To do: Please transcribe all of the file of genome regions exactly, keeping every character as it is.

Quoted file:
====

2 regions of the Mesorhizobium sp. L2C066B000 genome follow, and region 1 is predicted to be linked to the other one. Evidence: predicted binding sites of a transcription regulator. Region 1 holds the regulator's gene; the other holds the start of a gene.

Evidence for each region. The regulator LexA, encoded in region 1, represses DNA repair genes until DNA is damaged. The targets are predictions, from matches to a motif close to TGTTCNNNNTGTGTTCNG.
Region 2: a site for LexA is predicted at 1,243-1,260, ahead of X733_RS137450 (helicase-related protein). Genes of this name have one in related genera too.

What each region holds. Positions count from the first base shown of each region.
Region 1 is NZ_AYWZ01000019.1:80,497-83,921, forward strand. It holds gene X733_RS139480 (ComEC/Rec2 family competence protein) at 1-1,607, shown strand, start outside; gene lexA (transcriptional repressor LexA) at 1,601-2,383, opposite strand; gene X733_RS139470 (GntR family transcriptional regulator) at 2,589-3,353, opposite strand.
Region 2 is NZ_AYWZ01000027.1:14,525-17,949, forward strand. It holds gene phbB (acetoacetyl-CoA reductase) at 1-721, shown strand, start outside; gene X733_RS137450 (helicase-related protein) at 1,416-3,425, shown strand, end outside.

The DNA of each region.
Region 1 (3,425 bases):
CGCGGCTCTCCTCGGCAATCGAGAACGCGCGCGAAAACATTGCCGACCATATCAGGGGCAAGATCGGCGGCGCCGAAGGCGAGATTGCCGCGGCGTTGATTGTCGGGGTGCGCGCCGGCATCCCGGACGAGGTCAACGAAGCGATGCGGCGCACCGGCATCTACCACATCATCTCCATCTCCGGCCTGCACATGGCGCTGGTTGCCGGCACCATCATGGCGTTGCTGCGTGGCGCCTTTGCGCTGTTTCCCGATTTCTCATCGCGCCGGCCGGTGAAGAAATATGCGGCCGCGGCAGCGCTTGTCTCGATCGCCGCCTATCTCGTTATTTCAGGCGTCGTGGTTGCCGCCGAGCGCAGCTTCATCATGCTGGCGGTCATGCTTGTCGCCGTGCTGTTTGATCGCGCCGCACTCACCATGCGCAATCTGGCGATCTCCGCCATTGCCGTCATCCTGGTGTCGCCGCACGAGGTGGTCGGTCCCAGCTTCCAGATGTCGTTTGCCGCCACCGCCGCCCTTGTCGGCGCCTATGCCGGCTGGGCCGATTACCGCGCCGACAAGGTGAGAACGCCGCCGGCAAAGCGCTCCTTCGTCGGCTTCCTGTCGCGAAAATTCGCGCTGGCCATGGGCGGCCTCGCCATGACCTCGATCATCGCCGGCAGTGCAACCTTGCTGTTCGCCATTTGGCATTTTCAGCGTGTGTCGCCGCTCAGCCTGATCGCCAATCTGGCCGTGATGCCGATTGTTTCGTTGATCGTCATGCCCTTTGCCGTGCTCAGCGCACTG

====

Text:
2 regions of the Mesorhizobium sp. L2C066B000 genome follow, and region 1 is predicted to be linked to the other one. Evidence: predicted binding sites of a transcription regulator. Region 1 holds the regulator's gene; the other holds the start of a gene.

Evidence for each region. The regulator LexA, encoded in region 1, represses DNA repair genes until DNA is damaged. The targets are predictions, from matches to a motif close to TGTTCNNNNTGTGTTCNG.
Region 2: a site for LexA is predicted at 1,243-1,260, ahead of X733_RS137450 (helicase-related protein). Genes of this name have one in related genera too.

What each region holds. Positions count from the first base shown of each region.
Region 1 is NZ_AYWZ01000019.1:80,497-83,921, forward strand. It holds gene X733_RS139480 (ComEC/Rec2 family competence protein) at 1-1,607, shown strand, start outside; gene lexA (transcriptional repressor LexA) at 1,601-2,383, opposite strand; gene X733_RS139470 (GntR family transcriptional regulator) at 2,589-3,353, opposite strand.
Region 2 is NZ_AYWZ01000027.1:14,525-17,949, forward strand. It holds gene phbB (acetoacetyl-CoA reductase) at 1-721, shown strand, start outside; gene X733_RS137450 (helicase-related protein) at 1,416-3,425, shown strand, end outside.

The DNA of each region.
Region 1 (3,425 bases):
CGCGGCTCTCCTCGGCAATCGAGAACGCGCGCGAAAACATTGCCGACCATATCAGGGGCAAGATCGGCGGCGCCGAAGGCGAGATTGCCGCGGCGTTGATTGTCGGGGTGCGCGCCGGCATCCCGGACGAGGTCAACGAAGCGATGCGGCGCACCGGCATCTACCACATCATCTCCATCTCCGGCCTGCACATGGCGCTGGTTGCCGGCACCATCATGGCGTTGCTGCGTGGCGCCTTTGCGCTGTTTCCCGATTTCTCATCGCGCCGGCCGGTGAAGAAATATGCGGCCGCGGCAGCGCTTGTCTCGATCGCCGCCTATCTCGTTATTTCAGGCGTCGTGGTTGCCGCCGAGCGCAGCTTCATCATGCTGGCGGTCATGCTTGTCGCCGTGCTGTTTGATCGCGCCGCACTCACCATGCGCAATCTGGCGATCTCCGCCATTGCCGTCATCCTGGTGTCGCCGCACGAGGTGGTCGGTCCCAGCTTCCAGATGTCGTTTGCCGCCACCGCCGCCCTTGTCGGCGCCTATGCCGGCTGGGCCGATTACCGCGCCGACAAGGTGAGAACGCCGCCGGCAAAGCGCTCCTTCGTCGGCTTCCTGTCGCGAAAATTCGCGCTGGCCATGGGCGGCCTCGCCATGACCTCGATCATCGCCGGCAGTGCAACCTTGCTGTTCGCCATTTGGCATTTTCAGCGTGTGTCGCCGCTCAGCCTGATCGCCAATCTGGCCGTGATGCCGATTGTTTCGTTGATCGTCATGCCCTTTGCCGTGCTCAGCGCACTG